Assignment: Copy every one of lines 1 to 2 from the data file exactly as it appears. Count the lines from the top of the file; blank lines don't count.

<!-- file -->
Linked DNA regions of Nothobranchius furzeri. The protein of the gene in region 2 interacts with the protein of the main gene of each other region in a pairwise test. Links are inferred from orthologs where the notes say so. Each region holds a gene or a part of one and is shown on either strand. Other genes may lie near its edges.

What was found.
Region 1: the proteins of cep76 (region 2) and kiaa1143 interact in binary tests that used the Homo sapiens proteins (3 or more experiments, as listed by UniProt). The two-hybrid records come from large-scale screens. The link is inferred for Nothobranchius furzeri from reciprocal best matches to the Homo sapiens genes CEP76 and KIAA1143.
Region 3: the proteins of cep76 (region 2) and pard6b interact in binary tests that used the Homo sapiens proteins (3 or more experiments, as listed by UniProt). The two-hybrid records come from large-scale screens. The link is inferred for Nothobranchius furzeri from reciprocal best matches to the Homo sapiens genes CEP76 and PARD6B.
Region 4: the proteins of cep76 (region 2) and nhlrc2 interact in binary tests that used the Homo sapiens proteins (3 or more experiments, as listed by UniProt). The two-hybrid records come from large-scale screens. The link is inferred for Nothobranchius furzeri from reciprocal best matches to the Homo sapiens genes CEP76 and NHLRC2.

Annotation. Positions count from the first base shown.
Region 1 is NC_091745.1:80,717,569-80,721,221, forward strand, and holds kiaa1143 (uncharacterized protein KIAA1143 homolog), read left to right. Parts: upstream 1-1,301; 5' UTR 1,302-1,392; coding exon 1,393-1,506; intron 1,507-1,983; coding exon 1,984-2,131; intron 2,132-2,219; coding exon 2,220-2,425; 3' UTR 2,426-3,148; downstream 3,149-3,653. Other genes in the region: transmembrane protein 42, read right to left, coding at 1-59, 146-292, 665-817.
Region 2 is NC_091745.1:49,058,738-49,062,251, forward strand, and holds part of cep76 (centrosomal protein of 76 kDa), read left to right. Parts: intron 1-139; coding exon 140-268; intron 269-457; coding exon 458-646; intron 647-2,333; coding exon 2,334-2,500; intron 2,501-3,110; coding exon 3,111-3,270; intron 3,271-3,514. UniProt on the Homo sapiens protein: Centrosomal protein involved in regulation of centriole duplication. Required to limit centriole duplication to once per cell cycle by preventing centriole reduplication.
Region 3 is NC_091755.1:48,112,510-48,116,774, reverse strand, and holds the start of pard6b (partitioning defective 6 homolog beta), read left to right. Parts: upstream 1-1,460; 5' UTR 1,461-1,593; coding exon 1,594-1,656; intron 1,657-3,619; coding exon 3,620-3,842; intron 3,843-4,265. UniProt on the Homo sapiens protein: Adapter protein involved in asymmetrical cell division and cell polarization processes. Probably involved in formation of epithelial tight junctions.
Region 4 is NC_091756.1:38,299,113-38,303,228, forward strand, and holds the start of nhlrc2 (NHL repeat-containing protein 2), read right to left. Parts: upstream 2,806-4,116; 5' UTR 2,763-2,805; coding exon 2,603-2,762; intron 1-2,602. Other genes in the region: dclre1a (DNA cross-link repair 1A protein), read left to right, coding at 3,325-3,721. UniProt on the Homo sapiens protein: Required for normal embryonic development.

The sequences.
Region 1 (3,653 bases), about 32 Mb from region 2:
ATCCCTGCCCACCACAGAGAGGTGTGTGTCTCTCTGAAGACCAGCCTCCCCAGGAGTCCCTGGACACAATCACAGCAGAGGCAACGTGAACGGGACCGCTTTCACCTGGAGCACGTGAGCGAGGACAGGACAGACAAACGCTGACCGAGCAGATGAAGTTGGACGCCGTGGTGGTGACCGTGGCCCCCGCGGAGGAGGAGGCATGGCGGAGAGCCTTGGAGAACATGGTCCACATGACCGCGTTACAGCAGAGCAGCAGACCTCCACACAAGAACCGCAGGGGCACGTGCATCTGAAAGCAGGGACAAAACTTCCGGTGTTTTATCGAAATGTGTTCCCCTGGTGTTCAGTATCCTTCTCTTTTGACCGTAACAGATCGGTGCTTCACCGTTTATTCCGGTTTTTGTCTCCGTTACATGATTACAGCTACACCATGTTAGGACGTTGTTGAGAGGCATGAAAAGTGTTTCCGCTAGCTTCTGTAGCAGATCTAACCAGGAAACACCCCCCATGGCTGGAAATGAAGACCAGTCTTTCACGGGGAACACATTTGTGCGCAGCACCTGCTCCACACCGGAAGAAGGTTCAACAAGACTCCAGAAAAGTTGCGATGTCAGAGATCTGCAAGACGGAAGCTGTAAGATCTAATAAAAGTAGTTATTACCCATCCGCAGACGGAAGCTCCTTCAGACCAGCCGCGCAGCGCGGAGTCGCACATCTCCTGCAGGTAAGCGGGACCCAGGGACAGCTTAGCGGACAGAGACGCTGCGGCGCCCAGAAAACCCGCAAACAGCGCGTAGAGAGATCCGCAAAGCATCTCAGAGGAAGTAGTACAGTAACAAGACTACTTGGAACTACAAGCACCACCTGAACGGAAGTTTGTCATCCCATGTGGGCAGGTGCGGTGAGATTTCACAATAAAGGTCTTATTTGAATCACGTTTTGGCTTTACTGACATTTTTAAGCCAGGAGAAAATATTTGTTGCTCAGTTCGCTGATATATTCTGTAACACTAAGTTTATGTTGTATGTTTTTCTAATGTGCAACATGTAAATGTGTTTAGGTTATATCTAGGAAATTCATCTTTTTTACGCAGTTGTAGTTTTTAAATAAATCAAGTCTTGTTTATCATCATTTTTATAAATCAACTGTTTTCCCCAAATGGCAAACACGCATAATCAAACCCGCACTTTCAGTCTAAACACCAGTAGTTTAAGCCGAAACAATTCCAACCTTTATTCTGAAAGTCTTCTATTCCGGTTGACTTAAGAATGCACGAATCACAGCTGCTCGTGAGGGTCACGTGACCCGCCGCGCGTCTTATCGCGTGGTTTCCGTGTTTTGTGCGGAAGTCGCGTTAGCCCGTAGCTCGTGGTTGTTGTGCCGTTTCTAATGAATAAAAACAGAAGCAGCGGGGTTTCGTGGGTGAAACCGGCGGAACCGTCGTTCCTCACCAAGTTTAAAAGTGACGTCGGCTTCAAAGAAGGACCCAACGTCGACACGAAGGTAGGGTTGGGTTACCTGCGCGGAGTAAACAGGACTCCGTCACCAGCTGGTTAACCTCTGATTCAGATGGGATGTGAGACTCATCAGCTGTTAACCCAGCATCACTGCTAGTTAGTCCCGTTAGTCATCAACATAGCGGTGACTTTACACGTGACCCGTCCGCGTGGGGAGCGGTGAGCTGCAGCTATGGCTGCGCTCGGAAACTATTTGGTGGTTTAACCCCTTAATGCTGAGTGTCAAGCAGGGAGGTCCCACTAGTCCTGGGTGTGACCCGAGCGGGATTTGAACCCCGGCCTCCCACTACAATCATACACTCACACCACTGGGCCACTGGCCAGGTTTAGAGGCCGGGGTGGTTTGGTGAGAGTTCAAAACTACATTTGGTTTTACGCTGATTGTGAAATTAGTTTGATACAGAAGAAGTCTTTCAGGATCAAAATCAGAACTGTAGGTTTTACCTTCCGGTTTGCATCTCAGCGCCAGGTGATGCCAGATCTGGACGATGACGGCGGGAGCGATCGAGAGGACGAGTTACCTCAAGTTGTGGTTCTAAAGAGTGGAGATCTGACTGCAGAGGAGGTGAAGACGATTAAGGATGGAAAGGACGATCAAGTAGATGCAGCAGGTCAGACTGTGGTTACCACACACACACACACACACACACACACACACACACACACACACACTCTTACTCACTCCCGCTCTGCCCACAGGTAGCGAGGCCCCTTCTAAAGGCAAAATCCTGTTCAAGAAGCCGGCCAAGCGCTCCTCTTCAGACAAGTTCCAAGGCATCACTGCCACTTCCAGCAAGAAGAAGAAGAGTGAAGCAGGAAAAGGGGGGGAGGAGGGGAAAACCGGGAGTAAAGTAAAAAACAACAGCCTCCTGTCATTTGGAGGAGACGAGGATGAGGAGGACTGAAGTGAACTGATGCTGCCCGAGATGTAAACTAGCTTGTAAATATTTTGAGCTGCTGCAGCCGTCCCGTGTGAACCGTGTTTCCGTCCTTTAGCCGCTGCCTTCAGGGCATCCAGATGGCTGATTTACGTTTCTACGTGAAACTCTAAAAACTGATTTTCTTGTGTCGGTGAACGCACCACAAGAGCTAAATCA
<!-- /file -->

Linked DNA regions of Nothobranchius furzeri. The protein of the gene in region 2 interacts with the protein of the main gene of each other region in a pairwise test. Links are inferred from orthologs where the notes say so. Each region holds a gene or a part of one and is shown on either strand. Other genes may lie near its edges.

What was found.